The People of America's Oil and Natural Gas Indusry

Energy Tomorrow Blog

analysis  energy-development  infrastructure  lng-exports  keystone-xl-pipeline  community  energycitizens  permits 

Mark Green

Mark Green
Posted June 3, 2015

The question posed to Dominion Energy President Diane Leopold was about “Keystonization” – referring to the tactical use of protests, process and procedural delays and legal challenges to block safe energy development and key infrastructure projects.

Leopold knows the terrain well. Despite a small but vocal group of opponents, Dominion Energy recently won federal approval to expand its Cove Point, Md., natural gas terminal to allow the export of liquefied natural gas (LNG).

At an event hosted by America’s Natural Gas Alliance (ANGA) last month, Leopold cautioned that delay of the Keystone XL pipeline for more than six years has generally helped embolden opponents of energy infrastructure (see here, here and here) – making it more important than ever for energy companies to effectively communicate their plans and the benefits of their projects while exceling in community engagement.

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news  liquefied-natural-gas  lng-exports  crude-oil  oklahoma  shale-energy  pennsylvania  renewable-fuel-standard  ethanol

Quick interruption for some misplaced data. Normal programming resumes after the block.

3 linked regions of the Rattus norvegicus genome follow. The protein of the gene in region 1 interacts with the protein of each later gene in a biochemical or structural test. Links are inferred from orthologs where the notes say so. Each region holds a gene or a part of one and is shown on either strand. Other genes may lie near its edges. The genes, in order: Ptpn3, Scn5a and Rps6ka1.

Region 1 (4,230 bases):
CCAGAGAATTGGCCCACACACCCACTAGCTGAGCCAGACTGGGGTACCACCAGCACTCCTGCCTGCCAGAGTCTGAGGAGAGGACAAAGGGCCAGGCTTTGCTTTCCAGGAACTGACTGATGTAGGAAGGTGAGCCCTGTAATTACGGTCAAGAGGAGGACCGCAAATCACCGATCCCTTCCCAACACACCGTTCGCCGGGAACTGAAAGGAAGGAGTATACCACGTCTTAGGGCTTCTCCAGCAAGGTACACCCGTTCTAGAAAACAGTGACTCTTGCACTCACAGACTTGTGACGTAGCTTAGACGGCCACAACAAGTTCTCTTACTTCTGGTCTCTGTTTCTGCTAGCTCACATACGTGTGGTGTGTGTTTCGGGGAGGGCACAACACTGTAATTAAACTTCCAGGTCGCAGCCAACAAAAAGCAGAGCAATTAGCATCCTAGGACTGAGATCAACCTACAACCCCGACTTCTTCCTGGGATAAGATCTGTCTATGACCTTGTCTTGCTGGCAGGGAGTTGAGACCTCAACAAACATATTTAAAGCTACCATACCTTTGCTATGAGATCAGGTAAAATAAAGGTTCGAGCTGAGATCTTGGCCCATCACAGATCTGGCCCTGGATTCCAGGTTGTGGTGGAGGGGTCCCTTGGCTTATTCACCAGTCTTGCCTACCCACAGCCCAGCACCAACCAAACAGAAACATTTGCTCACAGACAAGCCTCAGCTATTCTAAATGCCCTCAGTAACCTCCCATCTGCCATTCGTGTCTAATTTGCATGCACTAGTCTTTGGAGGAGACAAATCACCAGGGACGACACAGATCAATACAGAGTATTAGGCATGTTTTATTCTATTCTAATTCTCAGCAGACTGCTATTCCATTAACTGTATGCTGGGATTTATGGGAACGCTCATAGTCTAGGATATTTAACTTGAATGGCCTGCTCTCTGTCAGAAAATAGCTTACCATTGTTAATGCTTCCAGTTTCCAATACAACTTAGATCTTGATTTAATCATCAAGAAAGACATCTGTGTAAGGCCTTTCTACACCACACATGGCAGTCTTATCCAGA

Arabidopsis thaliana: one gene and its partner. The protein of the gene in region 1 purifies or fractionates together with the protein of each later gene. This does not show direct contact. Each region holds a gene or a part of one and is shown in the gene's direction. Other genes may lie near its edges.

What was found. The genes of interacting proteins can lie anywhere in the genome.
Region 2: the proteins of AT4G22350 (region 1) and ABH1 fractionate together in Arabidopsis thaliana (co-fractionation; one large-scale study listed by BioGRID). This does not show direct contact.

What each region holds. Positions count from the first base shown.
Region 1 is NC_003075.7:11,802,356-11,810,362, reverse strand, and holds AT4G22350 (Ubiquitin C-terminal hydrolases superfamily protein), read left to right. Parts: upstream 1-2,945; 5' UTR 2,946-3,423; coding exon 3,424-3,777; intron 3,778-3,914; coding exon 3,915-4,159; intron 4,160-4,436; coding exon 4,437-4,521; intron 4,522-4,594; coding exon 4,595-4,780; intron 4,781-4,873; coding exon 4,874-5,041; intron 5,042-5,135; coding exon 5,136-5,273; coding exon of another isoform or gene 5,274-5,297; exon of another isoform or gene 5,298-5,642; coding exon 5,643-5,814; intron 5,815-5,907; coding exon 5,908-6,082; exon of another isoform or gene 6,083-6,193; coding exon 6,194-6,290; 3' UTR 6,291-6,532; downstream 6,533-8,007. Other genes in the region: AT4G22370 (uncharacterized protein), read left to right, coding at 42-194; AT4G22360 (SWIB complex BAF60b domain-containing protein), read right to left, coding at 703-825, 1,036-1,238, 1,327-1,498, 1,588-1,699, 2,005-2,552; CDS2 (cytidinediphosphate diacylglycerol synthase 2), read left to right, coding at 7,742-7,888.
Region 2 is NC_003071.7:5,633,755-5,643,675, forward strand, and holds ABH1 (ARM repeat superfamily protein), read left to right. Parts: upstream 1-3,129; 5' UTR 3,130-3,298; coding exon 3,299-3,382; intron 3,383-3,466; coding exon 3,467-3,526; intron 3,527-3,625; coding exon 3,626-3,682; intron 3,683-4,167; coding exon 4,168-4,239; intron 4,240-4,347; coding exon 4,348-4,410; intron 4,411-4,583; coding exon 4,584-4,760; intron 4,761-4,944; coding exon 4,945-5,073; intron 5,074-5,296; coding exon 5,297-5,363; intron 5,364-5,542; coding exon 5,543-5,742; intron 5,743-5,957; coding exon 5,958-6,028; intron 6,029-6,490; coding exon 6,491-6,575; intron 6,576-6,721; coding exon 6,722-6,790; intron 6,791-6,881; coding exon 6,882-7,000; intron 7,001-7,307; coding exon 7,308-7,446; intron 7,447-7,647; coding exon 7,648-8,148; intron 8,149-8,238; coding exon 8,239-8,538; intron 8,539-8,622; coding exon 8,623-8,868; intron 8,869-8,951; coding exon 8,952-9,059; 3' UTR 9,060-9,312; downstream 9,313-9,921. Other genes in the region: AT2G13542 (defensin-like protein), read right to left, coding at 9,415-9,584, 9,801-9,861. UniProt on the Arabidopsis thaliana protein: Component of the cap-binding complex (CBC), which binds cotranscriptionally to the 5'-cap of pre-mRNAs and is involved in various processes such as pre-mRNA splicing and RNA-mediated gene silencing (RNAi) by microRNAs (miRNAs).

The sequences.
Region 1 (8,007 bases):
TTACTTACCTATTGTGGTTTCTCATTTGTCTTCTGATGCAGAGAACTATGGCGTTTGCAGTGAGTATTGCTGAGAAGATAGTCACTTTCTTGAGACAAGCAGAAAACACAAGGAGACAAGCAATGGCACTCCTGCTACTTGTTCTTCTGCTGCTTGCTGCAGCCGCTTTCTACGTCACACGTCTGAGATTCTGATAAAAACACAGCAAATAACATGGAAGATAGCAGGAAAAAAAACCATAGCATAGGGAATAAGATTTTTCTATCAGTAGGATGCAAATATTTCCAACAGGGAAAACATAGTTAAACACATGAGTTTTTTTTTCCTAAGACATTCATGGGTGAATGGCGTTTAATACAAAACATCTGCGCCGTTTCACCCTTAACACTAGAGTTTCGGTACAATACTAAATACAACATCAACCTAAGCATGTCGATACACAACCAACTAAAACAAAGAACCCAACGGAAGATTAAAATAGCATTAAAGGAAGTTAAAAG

Mark Green

Mark Green
Posted June 1, 2015

Pittsburgh Post-Gazette op-ed (Eberhart): ... Since 2000, global LNG demand has grown an estimated 7.6 percent per year. And that rate is expected to increase: Ernst & Young predicts that by 2030 global demand will reach 500 million metric tons, doubling 2012 levels.

At the same time, because of the surge of natural gas from American shale, the United States is awash in the stuff, with domestic natural gas production increasing 41 percent in the past decade alone.

Ten years ago we were an LNG importer. Today we’re the world’s largest natural gas producer.

And with the amount of technically recoverable natural gas in the United States 100 times greater than our current consumption, we have a boon to the economy that is expected to contribute up to 665,000 net jobs and $115 billion to GDP by 2035. We are expected to have enough gas to meet our own needs while also helping to satisfy staggering demand in places like Japan, Korea, India, China and Taiwan.

Clearly, this is an opportunity we don’t want to miss. But a protracted, redundant and expensive approval process could put it just out of reach.

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news  pipelines  infrastructure  oil-and-natural-gas-development  epa34  regulation  lng-exports  cellulosic-ethanol 

Mark Green

Mark Green
Posted May 21, 2015

Fort Worth Star-Telegram (Weinstein): Thanks to what’s sometimes called the “shale revolution,” America has re-emerged as an energy superpower.

Even with prices 40 percent lower than a year ago, we remain the world’s No. 1 producer of crude oil and other liquid hydrocarbons. Imports of oil have dropped from 60 percent of consumption to about 35 percent just in the past five years. We’re also the world’s largest producer of natural gas.

Both our oil and natural gas output would be even higher if not for regulatory and infrastructure constraints.